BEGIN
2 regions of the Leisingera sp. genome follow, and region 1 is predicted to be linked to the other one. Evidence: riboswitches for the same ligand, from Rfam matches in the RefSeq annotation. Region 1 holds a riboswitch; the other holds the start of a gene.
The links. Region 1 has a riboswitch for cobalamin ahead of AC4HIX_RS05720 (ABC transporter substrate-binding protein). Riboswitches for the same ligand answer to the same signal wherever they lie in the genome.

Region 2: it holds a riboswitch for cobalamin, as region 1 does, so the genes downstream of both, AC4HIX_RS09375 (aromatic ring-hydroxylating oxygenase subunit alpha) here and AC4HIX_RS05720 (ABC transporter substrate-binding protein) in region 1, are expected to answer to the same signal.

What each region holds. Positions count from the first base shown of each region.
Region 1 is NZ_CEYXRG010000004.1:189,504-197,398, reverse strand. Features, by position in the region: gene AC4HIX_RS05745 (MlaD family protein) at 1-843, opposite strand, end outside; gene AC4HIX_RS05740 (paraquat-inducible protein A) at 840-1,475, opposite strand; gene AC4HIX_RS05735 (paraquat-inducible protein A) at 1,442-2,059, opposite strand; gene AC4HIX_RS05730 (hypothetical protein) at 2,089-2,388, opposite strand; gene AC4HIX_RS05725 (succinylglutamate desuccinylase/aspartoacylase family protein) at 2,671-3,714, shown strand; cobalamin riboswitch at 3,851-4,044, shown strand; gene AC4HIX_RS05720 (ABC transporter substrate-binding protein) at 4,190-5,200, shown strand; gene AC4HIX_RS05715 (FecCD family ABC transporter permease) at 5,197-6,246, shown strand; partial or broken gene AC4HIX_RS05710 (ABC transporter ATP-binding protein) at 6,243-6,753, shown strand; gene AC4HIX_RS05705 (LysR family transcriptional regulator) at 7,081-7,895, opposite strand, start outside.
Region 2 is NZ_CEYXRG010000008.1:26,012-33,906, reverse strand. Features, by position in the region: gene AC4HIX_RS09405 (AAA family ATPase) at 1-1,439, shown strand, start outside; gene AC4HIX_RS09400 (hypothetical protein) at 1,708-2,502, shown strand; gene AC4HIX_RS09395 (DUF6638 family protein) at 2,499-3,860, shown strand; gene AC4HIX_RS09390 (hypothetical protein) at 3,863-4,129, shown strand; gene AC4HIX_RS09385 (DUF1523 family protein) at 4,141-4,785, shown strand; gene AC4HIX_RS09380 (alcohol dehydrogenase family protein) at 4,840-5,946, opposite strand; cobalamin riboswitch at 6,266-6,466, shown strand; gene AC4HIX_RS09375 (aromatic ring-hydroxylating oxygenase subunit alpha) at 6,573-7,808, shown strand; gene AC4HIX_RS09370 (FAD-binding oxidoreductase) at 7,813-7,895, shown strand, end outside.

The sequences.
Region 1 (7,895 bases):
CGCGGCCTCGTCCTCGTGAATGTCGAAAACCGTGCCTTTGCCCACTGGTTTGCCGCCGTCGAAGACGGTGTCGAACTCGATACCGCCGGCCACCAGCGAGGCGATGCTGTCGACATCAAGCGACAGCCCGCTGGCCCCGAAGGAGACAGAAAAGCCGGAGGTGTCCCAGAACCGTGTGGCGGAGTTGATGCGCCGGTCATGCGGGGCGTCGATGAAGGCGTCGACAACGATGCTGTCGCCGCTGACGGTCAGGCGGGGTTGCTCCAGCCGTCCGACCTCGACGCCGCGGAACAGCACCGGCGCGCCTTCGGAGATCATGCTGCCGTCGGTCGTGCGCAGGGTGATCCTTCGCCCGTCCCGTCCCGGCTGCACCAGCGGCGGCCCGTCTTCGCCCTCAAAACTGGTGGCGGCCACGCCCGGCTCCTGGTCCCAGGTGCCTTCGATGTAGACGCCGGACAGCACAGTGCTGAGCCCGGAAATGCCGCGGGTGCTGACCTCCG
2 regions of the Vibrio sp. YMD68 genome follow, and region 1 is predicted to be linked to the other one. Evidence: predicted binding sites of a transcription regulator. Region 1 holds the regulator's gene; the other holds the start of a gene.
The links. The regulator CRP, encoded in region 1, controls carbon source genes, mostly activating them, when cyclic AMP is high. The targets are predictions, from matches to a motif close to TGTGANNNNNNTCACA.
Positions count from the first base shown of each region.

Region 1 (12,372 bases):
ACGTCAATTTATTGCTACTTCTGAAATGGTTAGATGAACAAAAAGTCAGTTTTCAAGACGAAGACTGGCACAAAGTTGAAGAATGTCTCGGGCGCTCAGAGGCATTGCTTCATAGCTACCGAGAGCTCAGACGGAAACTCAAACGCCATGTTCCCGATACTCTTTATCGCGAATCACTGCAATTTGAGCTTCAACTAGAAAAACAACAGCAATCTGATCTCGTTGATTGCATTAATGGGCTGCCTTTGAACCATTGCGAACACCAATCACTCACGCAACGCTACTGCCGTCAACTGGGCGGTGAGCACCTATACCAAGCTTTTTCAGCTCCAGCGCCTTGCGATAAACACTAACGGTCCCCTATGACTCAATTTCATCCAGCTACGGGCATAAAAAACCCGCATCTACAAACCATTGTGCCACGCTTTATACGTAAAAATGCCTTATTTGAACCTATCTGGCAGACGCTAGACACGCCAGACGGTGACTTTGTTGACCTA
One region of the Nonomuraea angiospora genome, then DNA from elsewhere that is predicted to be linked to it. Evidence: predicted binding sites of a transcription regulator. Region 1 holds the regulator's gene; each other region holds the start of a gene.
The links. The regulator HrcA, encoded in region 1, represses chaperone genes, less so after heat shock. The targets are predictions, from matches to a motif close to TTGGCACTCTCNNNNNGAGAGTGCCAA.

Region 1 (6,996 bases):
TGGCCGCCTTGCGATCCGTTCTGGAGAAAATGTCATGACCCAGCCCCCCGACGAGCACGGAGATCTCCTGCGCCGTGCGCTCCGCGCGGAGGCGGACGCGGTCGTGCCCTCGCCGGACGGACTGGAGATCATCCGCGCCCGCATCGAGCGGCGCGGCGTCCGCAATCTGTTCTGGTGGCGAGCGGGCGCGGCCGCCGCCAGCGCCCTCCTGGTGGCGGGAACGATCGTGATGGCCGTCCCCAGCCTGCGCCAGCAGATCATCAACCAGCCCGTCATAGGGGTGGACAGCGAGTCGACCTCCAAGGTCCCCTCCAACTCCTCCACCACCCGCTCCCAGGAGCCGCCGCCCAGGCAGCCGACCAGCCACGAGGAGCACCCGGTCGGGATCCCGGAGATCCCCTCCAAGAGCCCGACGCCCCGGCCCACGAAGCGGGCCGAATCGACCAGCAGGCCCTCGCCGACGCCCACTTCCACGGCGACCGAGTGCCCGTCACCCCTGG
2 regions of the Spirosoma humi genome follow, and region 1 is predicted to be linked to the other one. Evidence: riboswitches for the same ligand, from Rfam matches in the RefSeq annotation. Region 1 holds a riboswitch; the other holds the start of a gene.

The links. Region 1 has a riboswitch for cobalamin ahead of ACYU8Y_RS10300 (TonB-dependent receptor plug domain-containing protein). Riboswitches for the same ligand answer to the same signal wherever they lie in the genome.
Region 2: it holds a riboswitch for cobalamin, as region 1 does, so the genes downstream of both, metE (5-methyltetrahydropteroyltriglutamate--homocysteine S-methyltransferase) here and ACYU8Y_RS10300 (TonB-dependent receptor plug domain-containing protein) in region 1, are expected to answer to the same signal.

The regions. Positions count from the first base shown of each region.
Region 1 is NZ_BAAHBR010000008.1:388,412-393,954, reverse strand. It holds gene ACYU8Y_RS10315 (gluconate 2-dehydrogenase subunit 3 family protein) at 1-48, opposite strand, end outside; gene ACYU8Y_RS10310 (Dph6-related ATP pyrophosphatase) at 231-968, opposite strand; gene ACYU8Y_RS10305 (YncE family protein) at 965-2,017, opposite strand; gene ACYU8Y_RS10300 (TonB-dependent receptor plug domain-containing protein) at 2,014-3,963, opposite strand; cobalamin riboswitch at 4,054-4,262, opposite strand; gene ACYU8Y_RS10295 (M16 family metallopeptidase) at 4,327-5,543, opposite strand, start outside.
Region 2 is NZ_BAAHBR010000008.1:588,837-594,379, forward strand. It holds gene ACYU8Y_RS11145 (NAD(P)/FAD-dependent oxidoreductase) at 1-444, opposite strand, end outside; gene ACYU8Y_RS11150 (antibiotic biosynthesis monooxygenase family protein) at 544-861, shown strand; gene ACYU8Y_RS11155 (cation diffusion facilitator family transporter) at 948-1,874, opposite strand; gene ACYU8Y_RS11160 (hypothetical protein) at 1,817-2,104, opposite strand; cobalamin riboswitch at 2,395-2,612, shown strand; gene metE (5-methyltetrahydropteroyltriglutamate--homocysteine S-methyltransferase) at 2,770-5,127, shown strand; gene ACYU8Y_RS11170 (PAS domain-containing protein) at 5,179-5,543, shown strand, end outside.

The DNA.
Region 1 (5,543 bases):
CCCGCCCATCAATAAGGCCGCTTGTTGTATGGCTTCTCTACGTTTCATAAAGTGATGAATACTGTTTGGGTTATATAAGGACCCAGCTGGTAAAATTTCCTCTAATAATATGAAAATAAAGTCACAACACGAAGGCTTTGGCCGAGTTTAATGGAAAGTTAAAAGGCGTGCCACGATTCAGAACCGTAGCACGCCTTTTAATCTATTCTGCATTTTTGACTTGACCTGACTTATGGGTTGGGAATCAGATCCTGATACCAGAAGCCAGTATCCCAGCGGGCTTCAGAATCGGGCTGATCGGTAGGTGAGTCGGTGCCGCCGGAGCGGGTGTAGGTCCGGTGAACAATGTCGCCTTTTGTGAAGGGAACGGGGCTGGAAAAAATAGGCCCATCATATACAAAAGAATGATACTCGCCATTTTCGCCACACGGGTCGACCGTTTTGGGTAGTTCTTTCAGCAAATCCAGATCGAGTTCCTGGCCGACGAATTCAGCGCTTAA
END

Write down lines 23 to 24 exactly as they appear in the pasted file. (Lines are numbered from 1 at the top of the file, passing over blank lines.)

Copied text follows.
Region 1 is NZ_BAAHBR010000008.1:388,412-393,954, reverse strand. It holds gene ACYU8Y_RS10315 (gluconate 2-dehydrogenase subunit 3 family protein) at 1-48, opposite strand, end outside; gene ACYU8Y_RS10310 (Dph6-related ATP pyrophosphatase) at 231-968, opposite strand; gene ACYU8Y_RS10305 (YncE family protein) at 965-2,017, opposite strand; gene ACYU8Y_RS10300 (TonB-dependent receptor plug domain-containing protein) at 2,014-3,963, opposite strand; cobalamin riboswitch at 4,054-4,262, opposite strand; gene ACYU8Y_RS10295 (M16 family metallopeptidase) at 4,327-5,543, opposite strand, start outside.
Region 2 is NZ_BAAHBR010000008.1:588,837-594,379, forward strand. It holds gene ACYU8Y_RS11145 (NAD(P)/FAD-dependent oxidoreductase) at 1-444, opposite strand, end outside; gene ACYU8Y_RS11150 (antibiotic biosynthesis monooxygenase family protein) at 544-861, shown strand; gene ACYU8Y_RS11155 (cation diffusion facilitator family transporter) at 948-1,874, opposite strand; gene ACYU8Y_RS11160 (hypothetical protein) at 1,817-2,104, opposite strand; cobalamin riboswitch at 2,395-2,612, shown strand; gene metE (5-methyltetrahydropteroyltriglutamate--homocysteine S-methyltransferase) at 2,770-5,127, shown strand; gene ACYU8Y_RS11170 (PAS domain-containing protein) at 5,179-5,543, shown strand, end outside.